Police have stopped chasing criminals because it’s dangerous.
Police forced to abandon pursuit of criminals.
Queensland Criminals are thumbing their noses at police, with officers forced to quit as many as eight car chases a day under Queensland pursuit laws.
Figures show more than 900 criminals have evaded Queensland police since the start of the year, knowing in many situations that officers are unable to pursue them. Logan was the worst area for criminals on the run, with more than 200 offences recorded, followed by Townsville (98) and Oxley (44), between January 1 and April 10.
The figures are up by more than 250 per cent in Logan this year, compared with the previous year, before police pursuit policy was changed. Queensland Police Union president Ian Leavers wants police to engage in pursuits in all matters, but also wants civil and criminal protections for officers in pursuit.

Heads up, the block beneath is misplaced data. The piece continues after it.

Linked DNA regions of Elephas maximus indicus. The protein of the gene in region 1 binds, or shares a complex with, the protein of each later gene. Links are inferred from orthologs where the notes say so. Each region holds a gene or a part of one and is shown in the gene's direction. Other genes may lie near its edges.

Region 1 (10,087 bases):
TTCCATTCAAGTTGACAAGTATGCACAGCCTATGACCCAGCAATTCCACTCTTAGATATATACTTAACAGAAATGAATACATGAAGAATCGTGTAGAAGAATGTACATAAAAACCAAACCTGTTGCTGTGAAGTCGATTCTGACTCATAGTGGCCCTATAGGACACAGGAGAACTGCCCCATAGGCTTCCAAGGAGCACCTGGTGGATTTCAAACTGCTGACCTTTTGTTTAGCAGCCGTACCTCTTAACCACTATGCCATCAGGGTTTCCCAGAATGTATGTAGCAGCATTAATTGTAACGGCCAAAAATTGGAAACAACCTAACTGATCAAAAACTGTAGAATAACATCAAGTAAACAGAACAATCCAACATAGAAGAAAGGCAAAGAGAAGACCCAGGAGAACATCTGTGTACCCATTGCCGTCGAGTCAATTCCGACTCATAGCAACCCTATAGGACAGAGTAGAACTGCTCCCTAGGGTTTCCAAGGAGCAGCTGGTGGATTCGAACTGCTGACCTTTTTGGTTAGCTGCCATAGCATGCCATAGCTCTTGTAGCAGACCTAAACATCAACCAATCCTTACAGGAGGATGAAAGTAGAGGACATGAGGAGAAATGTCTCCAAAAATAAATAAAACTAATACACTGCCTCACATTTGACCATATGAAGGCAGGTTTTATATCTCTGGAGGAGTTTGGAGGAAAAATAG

"The public expect police to engage in pursuits, the public do not expect police to sit idly by while criminals rule the streets,'' he said.
One officer who spoke to The Sunday Mail said: "We want to be able to do our job. But what is more important to the individual officers who understand the consequences is we want to be protected.''
A spokesman for Police Minister Jack Dempsey said he was open to discussing pursuits with the union and Police Commissioner Bob Atkinson, but only if it made them safer.
"A stolen car isn't worth the life of a police officer . . . or an innocent civilian,'' the spokesman said.
The LNP plans to introduce laws for a minimum $5000 fine and two-year suspension for people who evade police. Mr Dempsey favours newer technology such as police helicopters.
The policy was changed last year after 19 deaths and 737 injuries since 2000. The Office of the State Coroner and Crime and Misconduct Commission made several recommendations which led to the changes. Police policy states officers can pursue only if the offender is a violent high risk or if they risk taking a person's life.